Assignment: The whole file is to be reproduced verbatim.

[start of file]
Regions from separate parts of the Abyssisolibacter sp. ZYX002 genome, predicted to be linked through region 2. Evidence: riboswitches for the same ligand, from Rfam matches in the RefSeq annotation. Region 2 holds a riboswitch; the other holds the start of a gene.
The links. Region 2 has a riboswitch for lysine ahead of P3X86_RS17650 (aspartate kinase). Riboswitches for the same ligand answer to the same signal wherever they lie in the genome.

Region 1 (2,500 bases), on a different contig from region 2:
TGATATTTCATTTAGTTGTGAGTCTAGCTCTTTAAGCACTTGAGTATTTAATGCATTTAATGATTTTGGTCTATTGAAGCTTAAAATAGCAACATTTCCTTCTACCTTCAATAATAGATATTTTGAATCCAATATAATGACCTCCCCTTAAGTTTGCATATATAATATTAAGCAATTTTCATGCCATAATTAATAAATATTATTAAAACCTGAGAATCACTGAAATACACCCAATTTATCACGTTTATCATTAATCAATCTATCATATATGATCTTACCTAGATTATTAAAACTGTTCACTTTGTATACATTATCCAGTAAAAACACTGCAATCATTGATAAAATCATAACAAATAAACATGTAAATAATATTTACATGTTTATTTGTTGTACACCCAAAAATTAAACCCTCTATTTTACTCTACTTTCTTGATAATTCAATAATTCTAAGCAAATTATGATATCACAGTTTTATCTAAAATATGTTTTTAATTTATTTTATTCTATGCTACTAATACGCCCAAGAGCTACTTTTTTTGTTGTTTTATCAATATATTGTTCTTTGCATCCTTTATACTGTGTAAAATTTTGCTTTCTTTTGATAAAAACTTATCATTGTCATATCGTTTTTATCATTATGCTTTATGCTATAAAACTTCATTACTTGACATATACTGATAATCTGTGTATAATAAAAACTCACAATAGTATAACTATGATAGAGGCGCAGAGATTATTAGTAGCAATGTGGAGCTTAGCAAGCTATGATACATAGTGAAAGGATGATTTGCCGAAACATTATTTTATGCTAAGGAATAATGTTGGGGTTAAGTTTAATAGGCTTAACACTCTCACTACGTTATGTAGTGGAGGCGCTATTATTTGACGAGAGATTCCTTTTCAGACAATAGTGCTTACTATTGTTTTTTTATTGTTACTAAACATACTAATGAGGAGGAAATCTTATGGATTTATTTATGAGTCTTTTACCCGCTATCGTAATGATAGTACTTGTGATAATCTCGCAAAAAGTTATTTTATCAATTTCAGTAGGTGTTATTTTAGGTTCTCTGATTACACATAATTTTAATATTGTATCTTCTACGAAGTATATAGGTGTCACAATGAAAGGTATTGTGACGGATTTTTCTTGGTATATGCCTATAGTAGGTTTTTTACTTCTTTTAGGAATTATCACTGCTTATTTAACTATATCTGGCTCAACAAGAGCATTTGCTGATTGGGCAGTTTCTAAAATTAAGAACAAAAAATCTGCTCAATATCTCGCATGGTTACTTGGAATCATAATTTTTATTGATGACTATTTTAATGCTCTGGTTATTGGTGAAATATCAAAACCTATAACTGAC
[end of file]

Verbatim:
Regions from separate parts of the Abyssisolibacter sp. ZYX002 genome, predicted to be linked through region 2. Evidence: riboswitches for the same ligand, from Rfam matches in the RefSeq annotation. Region 2 holds a riboswitch; the other holds the start of a gene.
The links. Region 2 has a riboswitch for lysine ahead of P3X86_RS17650 (aspartate kinase). Riboswitches for the same ligand answer to the same signal wherever they lie in the genome.

Region 1 (2,500 bases), on a different contig from region 2:
TGATATTTCATTTAGTTGTGAGTCTAGCTCTTTAAGCACTTGAGTATTTAATGCATTTAATGATTTTGGTCTATTGAAGCTTAAAATAGCAACATTTCCTTCTACCTTCAATAATAGATATTTTGAATCCAATATAATGACCTCCCCTTAAGTTTGCATATATAATATTAAGCAATTTTCATGCCATAATTAATAAATATTATTAAAACCTGAGAATCACTGAAATACACCCAATTTATCACGTTTATCATTAATCAATCTATCATATATGATCTTACCTAGATTATTAAAACTGTTCACTTTGTATACATTATCCAGTAAAAACACTGCAATCATTGATAAAATCATAACAAATAAACATGTAAATAATATTTACATGTTTATTTGTTGTACACCCAAAAATTAAACCCTCTATTTTACTCTACTTTCTTGATAATTCAATAATTCTAAGCAAATTATGATATCACAGTTTTATCTAAAATATGTTTTTAATTTATTTTATTCTATGCTACTAATACGCCCAAGAGCTACTTTTTTTGTTGTTTTATCAATATATTGTTCTTTGCATCCTTTATACTGTGTAAAATTTTGCTTTCTTTTGATAAAAACTTATCATTGTCATATCGTTTTTATCATTATGCTTTATGCTATAAAACTTCATTACTTGACATATACTGATAATCTGTGTATAATAAAAACTCACAATAGTATAACTATGATAGAGGCGCAGAGATTATTAGTAGCAATGTGGAGCTTAGCAAGCTATGATACATAGTGAAAGGATGATTTGCCGAAACATTATTTTATGCTAAGGAATAATGTTGGGGTTAAGTTTAATAGGCTTAACACTCTCACTACGTTATGTAGTGGAGGCGCTATTATTTGACGAGAGATTCCTTTTCAGACAATAGTGCTTACTATTGTTTTTTTATTGTTACTAAACATACTAATGAGGAGGAAATCTTATGGATTTATTTATGAGTCTTTTACCCGCTATCGTAATGATAGTACTTGTGATAATCTCGCAAAAAGTTATTTTATCAATTTCAGTAGGTGTTATTTTAGGTTCTCTGATTACACATAATTTTAATATTGTATCTTCTACGAAGTATATAGGTGTCACAATGAAAGGTATTGTGACGGATTTTTCTTGGTATATGCCTATAGTAGGTTTTTTACTTCTTTTAGGAATTATCACTGCTTATTTAACTATATCTGGCTCAACAAGAGCATTTGCTGATTGGGCAGTTTCTAAAATTAAGAACAAAAAATCTGCTCAATATCTCGCATGGTTACTTGGAATCATAATTTTTATTGATGACTATTTTAATGCTCTGGTTATTGGTGAAATATCAAAACCTATAACTGAC